One thing that no one can deny is that Jerry Jones likes to shoot for the best.
- Record setting stadium in my hometown of Arlington.
- Most valuable sports franchise in the world.
- Most well-known team in the league, in any city.
To name a few. He even goes after high-profile players with his check book flapping, all because he wants to bring in the best guys he can find to help his beloved team get a sixth Super Bowl banner hanging from the rafters. You can't blame him for what he is trying to do; we'd all probably do the same thing for a while if were us in his shoes.
And Jerry really hasn't had that long to experience his own influence on the team. He got lucky in the draft with the Trio of Troy Aikman, Emmitt Smith, and Michael Irvin. Not to mention players like Bill Bates, Jay Novacek, Leon Lett, Nate Newton, and big Larry Allen.
Add players like that with the coaching of Jimmy Johnson and you really don't have a lot else to worry about as an Owner/President/GM. He was free to go wave the Cowboys flag in front of every media member that he could find, and they all listened because it's America's Team.
Since 1996 though, Jerry has been at the helm of more struggles than successes. He still finds a way to get the Cowboys in the headlines, but now there's more to being the Owner of the Dallas Cowboys than just media publicity.
Now, he actually has to make tough decisions, and we're all surprised that he tried to use his check book to buy talent? It's the obvious choice, and judging from the Yankees, a good idea.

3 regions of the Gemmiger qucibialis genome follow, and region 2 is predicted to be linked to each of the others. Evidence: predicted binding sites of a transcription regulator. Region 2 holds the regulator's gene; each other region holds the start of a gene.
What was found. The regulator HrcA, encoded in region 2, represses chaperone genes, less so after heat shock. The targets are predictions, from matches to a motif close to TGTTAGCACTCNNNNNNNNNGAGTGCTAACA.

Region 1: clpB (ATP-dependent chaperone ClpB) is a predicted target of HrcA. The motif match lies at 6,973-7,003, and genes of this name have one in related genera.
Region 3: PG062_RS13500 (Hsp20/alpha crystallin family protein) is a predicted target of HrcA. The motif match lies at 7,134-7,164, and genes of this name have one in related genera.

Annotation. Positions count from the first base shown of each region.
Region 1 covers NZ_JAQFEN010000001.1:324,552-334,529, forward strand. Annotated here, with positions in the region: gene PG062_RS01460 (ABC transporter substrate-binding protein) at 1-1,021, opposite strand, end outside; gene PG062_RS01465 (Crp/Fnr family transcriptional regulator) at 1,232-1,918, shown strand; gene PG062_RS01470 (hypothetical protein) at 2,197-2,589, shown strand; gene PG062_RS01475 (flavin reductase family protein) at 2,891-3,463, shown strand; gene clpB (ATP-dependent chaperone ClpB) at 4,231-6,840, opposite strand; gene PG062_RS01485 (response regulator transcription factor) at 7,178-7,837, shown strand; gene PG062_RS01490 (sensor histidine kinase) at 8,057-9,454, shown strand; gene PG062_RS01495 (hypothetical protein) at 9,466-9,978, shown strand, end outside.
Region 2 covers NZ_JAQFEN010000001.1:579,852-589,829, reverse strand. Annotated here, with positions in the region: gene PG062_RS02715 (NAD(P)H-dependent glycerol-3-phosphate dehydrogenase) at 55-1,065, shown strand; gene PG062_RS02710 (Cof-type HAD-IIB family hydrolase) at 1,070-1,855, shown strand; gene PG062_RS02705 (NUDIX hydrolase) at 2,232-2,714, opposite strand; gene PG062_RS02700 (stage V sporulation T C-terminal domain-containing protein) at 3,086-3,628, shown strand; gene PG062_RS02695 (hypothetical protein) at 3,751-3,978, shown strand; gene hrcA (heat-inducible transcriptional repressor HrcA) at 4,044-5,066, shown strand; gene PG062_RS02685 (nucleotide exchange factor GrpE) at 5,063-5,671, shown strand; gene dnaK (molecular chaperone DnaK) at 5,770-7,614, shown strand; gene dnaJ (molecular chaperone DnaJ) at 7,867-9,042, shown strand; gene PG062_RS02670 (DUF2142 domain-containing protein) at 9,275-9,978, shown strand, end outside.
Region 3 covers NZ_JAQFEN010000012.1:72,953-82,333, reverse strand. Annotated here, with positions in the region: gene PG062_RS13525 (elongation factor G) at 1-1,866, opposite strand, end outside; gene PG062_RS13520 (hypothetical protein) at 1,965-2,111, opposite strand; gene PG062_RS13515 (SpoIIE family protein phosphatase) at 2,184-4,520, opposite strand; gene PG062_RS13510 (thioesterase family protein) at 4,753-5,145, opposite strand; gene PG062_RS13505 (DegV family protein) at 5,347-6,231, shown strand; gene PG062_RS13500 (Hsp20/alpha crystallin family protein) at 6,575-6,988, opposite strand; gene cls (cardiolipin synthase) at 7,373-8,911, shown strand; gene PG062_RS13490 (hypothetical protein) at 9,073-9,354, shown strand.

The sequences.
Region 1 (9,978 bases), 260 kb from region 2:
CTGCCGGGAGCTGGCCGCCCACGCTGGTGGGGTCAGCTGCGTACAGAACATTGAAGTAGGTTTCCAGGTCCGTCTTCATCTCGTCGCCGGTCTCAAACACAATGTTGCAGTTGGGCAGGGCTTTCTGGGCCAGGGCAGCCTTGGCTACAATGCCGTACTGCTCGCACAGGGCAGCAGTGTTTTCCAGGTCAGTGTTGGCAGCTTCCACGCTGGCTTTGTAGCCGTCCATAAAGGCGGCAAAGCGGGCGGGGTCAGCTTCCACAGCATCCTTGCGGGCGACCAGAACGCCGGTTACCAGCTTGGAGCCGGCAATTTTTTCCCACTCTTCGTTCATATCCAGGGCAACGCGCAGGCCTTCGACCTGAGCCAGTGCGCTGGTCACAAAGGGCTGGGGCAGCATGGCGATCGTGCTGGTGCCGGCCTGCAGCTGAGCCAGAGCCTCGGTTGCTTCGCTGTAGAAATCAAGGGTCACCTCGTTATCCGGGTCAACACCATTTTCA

But football isn't baseball. Football has far more rules, positions, duties, and player and position responsibilities than baseball. So buying talent is a bit different in this league.
So Pacman didn't work out, it wasn't a check book buy so it doesn't really matter. The offensive line was a bust this year; maybe it's a bad year for them. T.O. hasn't been exactly what we hoped for, albeit much better than he could have been. Romo earned his contract and fluffed the first year out, just like ken Hamlin did, it's hard to stay grounded on this team. Always has been.
And now Jerry Jones faces his biggest challenge yet; he must keep success alive in Dallas after losing what had been built up over the last few years.
This off-season should be a telling one for Mr. Jones. It's the first time he'll be solely responsible for what's happening. It's not a risky rebuilding situation, and it's not resting on carried-over success. It's about him putting the right pieces together, and making those pieces fit better than ever. It's about learning from a mistake that he created; it's about winning football games again.
He's got the players that many other teams would kill for. He's got a coaching staff that can lead the way, if only they will lead the way.
And now he's got the opportunity to prove everybody either right or wrong. If he goes out this spring and signs the likes of Ray Lewis or Julius Peppers, or tries to go for Anquan Bolden if he gets out of his deal, then we'll know that he's still trying to buy a Super Bowl.
But if he does what he said he will do, if he changes, then we won't be getting any flashy big-name players through free agency. We won't dump money on players to keep them here, even if it means paying for twice the talent of what that player has. There will be more solid draft picks and better utilization of those young players in their rookie year.
If he stays true to his word, the word he gave during the Senior Bowl practices this week, then we fans have little to worry about.
Owens and Garrett won't be a problem if Jerry changes. Wade won't be a problem if Jerry changes. Romo won't be a problem if Jerry changes. The question, and it's a big one, is if Jerry changes. He's got the guts, and if he can change, then we can all have that glory again in Dallas.
Dreams are nice aren't they?